Is Preaching Still Relevant?

August 3rd, 2016
This article is featured in the Does Preaching Matter? (Aug/Sep/Oct 2016) issue of Circuit Rider

In our information and technology age, some observers question the relevance and legitimacy of preaching. In a few cases these observers question even the validity and relevance of the Bible itself. Some suggest that preaching is not a valued source for change and reform if it’s drowned among many other proliferating founts of information and motivation.

Let’s remember that competition with dominant forms of discourse was not so different for Paul and the early church. Paul said the Jewish leaders considered the gospel message “a scandal,” and the Greeks considered it “foolishness” (1 Cor 1:23). The gospel always has and always will struggle to be considered relevant amidst the information and motivational systems of human culture. Indeed, we should worry about a gospel that’s too mainstream, too legitimated by the status quo. The gospel must challenge the status quo and even those who challenge the status quo.

Though the gospel runs counter to culture and will always strive for legitimacy, the struggle takes a very specific form in our web-based information age. Despite the almost overwhelming democratization and multifaceted proliferation of information outlets, most of us get our news, information, inspiration, and motivation from sources that favor our already-decided opinion. Those of us who live in the American context live in a divided country, and most of that segmentation is biased by the news, information, talk radio, blog, and cable outlets we consult for information and motivation. We often encounter echo chambers of “group think” rather than diverse perspectives that seek to create mutual understanding from divergent opinions.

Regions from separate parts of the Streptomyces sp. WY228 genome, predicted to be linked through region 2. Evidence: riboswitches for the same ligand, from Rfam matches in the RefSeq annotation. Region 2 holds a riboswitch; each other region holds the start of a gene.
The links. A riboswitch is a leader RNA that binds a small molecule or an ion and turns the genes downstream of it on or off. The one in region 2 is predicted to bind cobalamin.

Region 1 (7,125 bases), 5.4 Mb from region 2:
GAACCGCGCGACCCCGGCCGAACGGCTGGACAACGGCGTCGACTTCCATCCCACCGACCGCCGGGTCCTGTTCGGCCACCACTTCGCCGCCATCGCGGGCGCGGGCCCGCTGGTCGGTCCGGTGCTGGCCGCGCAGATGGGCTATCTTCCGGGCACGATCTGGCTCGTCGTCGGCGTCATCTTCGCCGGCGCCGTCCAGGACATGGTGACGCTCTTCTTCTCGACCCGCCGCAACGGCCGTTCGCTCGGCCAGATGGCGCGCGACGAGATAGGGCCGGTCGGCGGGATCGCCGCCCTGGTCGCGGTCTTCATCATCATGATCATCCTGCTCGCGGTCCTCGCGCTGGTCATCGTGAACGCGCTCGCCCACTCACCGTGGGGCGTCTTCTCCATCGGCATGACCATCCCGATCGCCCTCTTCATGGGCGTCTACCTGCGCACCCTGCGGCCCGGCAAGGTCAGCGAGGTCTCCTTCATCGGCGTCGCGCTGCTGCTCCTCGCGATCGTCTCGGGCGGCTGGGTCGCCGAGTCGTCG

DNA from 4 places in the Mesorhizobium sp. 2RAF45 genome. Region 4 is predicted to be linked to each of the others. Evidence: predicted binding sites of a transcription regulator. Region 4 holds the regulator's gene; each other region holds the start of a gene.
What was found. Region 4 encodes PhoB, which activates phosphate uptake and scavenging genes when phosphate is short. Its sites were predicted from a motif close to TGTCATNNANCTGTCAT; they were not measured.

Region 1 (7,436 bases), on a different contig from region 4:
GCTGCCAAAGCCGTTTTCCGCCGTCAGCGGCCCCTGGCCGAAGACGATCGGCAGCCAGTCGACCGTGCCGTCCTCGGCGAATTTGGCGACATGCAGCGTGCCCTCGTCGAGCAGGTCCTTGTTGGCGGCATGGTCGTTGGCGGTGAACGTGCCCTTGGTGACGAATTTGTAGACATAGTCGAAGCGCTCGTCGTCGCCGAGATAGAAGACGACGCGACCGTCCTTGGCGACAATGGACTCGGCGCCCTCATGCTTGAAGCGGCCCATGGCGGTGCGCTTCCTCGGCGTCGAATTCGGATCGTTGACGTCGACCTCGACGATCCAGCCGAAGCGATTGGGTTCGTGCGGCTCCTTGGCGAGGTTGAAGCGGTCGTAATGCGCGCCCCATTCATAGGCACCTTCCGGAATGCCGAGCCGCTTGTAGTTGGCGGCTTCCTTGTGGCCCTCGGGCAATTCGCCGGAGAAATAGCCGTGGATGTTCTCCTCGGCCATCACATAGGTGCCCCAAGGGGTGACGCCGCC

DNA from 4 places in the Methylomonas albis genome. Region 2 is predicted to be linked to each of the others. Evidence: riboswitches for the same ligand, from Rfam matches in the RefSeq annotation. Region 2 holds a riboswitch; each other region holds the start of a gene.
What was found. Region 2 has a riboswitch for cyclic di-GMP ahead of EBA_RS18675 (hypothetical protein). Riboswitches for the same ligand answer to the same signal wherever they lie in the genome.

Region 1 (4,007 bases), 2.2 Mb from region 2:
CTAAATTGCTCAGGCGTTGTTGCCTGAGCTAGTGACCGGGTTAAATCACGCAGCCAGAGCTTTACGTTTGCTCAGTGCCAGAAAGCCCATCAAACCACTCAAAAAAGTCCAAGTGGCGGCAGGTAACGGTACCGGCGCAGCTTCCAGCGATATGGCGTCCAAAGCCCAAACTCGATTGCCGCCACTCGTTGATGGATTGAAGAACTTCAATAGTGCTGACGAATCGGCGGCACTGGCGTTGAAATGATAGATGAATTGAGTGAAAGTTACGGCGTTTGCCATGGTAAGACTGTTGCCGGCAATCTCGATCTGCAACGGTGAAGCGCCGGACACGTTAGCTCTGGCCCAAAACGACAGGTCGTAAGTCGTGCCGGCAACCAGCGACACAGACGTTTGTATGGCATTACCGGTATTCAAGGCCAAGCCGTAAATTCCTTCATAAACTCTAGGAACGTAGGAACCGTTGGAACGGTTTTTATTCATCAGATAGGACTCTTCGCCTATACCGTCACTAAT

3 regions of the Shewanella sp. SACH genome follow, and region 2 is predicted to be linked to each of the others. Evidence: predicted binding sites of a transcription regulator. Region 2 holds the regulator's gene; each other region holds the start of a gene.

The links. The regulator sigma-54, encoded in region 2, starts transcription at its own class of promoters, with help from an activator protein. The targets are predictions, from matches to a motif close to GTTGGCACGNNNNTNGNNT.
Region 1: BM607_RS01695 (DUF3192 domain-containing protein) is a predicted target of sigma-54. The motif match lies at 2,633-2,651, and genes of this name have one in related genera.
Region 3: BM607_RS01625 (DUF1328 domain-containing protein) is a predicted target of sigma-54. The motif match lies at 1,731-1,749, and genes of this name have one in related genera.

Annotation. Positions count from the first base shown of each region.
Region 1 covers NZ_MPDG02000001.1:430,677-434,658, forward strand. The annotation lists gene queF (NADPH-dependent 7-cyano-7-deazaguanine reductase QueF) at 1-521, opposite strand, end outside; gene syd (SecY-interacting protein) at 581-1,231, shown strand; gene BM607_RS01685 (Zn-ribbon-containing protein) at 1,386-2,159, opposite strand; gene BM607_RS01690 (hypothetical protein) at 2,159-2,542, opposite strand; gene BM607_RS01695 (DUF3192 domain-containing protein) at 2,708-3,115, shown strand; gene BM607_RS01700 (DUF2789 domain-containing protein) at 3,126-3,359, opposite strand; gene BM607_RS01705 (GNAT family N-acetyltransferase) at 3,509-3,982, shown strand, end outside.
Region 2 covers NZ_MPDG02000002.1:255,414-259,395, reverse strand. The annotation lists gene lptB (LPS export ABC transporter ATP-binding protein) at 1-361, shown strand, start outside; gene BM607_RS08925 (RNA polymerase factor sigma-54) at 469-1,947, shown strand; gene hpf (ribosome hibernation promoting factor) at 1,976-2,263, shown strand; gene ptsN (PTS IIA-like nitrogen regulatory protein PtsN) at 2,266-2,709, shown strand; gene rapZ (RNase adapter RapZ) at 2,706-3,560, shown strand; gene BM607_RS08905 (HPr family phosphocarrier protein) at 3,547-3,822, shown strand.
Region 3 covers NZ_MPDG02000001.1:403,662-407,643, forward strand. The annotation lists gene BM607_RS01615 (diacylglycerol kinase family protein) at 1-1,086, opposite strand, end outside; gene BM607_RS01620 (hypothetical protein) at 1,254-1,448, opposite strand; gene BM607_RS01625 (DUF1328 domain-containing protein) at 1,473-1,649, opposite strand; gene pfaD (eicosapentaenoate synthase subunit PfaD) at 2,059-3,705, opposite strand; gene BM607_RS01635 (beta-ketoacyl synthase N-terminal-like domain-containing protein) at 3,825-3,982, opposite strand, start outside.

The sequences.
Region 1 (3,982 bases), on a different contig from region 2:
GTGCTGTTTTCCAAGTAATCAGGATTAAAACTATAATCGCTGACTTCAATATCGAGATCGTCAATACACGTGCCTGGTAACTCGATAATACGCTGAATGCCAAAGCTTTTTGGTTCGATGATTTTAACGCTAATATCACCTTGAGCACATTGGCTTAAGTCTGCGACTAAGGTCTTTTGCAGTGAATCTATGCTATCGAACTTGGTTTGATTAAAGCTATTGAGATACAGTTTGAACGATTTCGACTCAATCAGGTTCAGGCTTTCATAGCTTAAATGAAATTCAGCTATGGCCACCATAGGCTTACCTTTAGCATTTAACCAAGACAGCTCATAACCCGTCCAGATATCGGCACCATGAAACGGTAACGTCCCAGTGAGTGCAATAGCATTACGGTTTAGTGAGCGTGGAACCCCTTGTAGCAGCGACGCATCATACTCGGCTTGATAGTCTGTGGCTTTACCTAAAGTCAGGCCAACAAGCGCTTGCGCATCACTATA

Given this competition from the flattened internet news and social media culture, which challenges the legitimacy of proclamation, preaching content and method appear to be changing.

First, I worry that more than ever before people want to hear a gospel that agrees with their favorite information sources. Many preachers cannot preach certain texts or take certain positions without risk of harassment or threatened job security based on the worldview, opinions, and values of particular congregations and their members, who are aligned with perspectives articulated by sources of information and opinion on the left and the right. Does this risk mean that these information sources are more credible than the preached word of God? Or does it still mean that religious perspectives and commitments are compartmentalized as the spiritual aspect of life and not valued outside of that box? After the Pope took a position against unfettered capitalism, one loyal Catholic said to me very authoritatively, “The Pope does not know anything about economics. He should stick to religion.” The preacher and the church should be concerned about serving the God who benefits our selfish interests, especially when the core meaning of metanoia is a changed heart and life.

Second, in my experience the preacher must have an even greater intellectual integrity in his or her preaching because people can instantly check and contest the sources of the preacher’s information. For example, when the preacher states facts about Paul’s life, the preacher better assume that someone will check those facts, even on the spot during the sermon. A certain kind of looseness with facts or sources is dangerous and taints the intellectual credibility of the preacher, which is very important in this database era. Some listeners feel that if they can get information on their smartphone or tablet instantaneously, why can’t the preacher do his or her homework? Intellectual sloppiness is punished in this information era, and the gospel message is discredited by it.